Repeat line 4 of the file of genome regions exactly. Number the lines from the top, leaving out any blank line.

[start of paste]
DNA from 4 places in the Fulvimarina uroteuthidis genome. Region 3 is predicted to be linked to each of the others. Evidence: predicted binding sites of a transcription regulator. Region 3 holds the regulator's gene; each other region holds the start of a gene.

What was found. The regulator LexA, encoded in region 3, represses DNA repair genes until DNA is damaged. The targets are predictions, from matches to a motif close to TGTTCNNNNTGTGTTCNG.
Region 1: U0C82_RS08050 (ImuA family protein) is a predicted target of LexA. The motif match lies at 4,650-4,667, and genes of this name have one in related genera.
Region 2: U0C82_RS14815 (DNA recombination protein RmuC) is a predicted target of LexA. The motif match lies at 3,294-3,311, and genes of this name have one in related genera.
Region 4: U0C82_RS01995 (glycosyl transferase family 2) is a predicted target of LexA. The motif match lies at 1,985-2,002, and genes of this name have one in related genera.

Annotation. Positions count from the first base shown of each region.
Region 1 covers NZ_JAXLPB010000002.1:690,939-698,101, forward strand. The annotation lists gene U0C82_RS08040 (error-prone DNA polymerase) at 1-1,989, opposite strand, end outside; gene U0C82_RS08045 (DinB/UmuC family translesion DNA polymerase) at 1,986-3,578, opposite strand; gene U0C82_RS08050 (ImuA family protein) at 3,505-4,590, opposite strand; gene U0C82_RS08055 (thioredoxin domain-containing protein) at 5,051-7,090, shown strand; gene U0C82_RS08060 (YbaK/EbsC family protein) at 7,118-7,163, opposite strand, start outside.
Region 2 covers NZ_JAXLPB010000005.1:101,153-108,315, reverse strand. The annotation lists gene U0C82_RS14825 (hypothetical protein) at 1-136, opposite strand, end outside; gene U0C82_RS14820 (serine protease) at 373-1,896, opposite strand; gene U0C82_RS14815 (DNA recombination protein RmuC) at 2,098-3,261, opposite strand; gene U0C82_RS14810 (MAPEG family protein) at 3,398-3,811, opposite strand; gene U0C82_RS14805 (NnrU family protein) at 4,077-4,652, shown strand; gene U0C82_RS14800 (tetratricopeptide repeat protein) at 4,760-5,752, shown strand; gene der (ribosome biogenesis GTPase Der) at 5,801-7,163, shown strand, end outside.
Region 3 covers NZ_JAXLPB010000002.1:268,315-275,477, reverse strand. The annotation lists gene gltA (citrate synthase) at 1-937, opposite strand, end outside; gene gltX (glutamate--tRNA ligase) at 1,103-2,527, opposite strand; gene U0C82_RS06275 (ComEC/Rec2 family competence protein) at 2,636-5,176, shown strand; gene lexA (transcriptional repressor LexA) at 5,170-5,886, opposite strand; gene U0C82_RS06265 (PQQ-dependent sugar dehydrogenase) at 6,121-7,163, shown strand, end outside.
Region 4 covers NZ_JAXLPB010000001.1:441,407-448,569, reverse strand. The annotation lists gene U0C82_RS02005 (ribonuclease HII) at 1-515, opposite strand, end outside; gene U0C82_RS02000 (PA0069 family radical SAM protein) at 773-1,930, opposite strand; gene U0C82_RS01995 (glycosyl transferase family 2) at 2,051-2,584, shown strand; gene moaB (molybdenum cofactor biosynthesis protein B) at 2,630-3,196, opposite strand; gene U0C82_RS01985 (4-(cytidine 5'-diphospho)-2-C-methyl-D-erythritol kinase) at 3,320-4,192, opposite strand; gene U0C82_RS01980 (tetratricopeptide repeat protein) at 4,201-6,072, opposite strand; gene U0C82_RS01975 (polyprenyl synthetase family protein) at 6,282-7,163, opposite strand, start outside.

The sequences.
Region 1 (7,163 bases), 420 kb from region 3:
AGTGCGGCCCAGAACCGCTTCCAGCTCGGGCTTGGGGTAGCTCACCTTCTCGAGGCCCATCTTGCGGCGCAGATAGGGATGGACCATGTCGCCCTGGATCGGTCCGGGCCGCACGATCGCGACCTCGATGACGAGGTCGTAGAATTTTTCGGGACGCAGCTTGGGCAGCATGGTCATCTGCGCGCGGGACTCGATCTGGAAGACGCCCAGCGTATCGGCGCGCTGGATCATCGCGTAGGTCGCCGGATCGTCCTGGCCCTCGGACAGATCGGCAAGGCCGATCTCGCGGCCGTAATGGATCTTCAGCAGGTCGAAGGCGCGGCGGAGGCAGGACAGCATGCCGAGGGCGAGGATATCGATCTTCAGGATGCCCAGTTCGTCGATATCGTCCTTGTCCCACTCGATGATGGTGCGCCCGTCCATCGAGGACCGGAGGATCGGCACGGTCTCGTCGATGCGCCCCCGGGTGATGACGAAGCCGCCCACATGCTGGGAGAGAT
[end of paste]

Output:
Region 2: U0C82_RS14815 (DNA recombination protein RmuC) is a predicted target of LexA. The motif match lies at 3,294-3,311, and genes of this name have one in related genera.